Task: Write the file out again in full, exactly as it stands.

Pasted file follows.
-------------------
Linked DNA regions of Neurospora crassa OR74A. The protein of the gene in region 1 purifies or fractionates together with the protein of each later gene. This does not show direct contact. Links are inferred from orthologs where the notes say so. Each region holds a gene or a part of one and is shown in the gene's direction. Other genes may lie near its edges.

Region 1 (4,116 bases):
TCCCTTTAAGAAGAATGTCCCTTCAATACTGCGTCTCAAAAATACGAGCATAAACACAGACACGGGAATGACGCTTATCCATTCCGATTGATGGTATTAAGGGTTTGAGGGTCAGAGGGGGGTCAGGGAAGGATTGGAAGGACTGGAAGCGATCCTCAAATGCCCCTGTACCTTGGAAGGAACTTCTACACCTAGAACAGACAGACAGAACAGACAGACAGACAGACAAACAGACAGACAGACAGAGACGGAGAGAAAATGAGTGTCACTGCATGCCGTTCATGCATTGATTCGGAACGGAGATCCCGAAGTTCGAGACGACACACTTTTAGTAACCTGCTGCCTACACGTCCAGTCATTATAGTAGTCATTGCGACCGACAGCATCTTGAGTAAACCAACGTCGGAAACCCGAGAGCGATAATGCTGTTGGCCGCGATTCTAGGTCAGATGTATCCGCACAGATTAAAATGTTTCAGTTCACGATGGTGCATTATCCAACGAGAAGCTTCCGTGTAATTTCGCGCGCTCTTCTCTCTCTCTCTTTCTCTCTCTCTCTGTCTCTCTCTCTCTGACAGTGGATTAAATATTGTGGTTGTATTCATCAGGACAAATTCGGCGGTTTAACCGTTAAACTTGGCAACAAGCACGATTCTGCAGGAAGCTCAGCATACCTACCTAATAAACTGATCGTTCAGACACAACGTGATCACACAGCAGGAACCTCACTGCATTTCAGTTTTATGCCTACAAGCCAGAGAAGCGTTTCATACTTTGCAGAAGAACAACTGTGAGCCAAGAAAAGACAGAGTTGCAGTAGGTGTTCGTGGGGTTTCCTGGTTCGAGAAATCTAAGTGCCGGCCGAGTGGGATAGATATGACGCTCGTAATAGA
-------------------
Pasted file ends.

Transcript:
Linked DNA regions of Neurospora crassa OR74A. The protein of the gene in region 1 purifies or fractionates together with the protein of each later gene. This does not show direct contact. Links are inferred from orthologs where the notes say so. Each region holds a gene or a part of one and is shown in the gene's direction. Other genes may lie near its edges.

Region 1 (4,116 bases):
TCCCTTTAAGAAGAATGTCCCTTCAATACTGCGTCTCAAAAATACGAGCATAAACACAGACACGGGAATGACGCTTATCCATTCCGATTGATGGTATTAAGGGTTTGAGGGTCAGAGGGGGGTCAGGGAAGGATTGGAAGGACTGGAAGCGATCCTCAAATGCCCCTGTACCTTGGAAGGAACTTCTACACCTAGAACAGACAGACAGAACAGACAGACAGACAGACAAACAGACAGACAGACAGAGACGGAGAGAAAATGAGTGTCACTGCATGCCGTTCATGCATTGATTCGGAACGGAGATCCCGAAGTTCGAGACGACACACTTTTAGTAACCTGCTGCCTACACGTCCAGTCATTATAGTAGTCATTGCGACCGACAGCATCTTGAGTAAACCAACGTCGGAAACCCGAGAGCGATAATGCTGTTGGCCGCGATTCTAGGTCAGATGTATCCGCACAGATTAAAATGTTTCAGTTCACGATGGTGCATTATCCAACGAGAAGCTTCCGTGTAATTTCGCGCGCTCTTCTCTCTCTCTCTTTCTCTCTCTCTCTGTCTCTCTCTCTCTGACAGTGGATTAAATATTGTGGTTGTATTCATCAGGACAAATTCGGCGGTTTAACCGTTAAACTTGGCAACAAGCACGATTCTGCAGGAAGCTCAGCATACCTACCTAATAAACTGATCGTTCAGACACAACGTGATCACACAGCAGGAACCTCACTGCATTTCAGTTTTATGCCTACAAGCCAGAGAAGCGTTTCATACTTTGCAGAAGAACAACTGTGAGCCAAGAAAAGACAGAGTTGCAGTAGGTGTTCGTGGGGTTTCCTGGTTCGAGAAATCTAAGTGCCGGCCGAGTGGGATAGATATGACGCTCGTAATAGA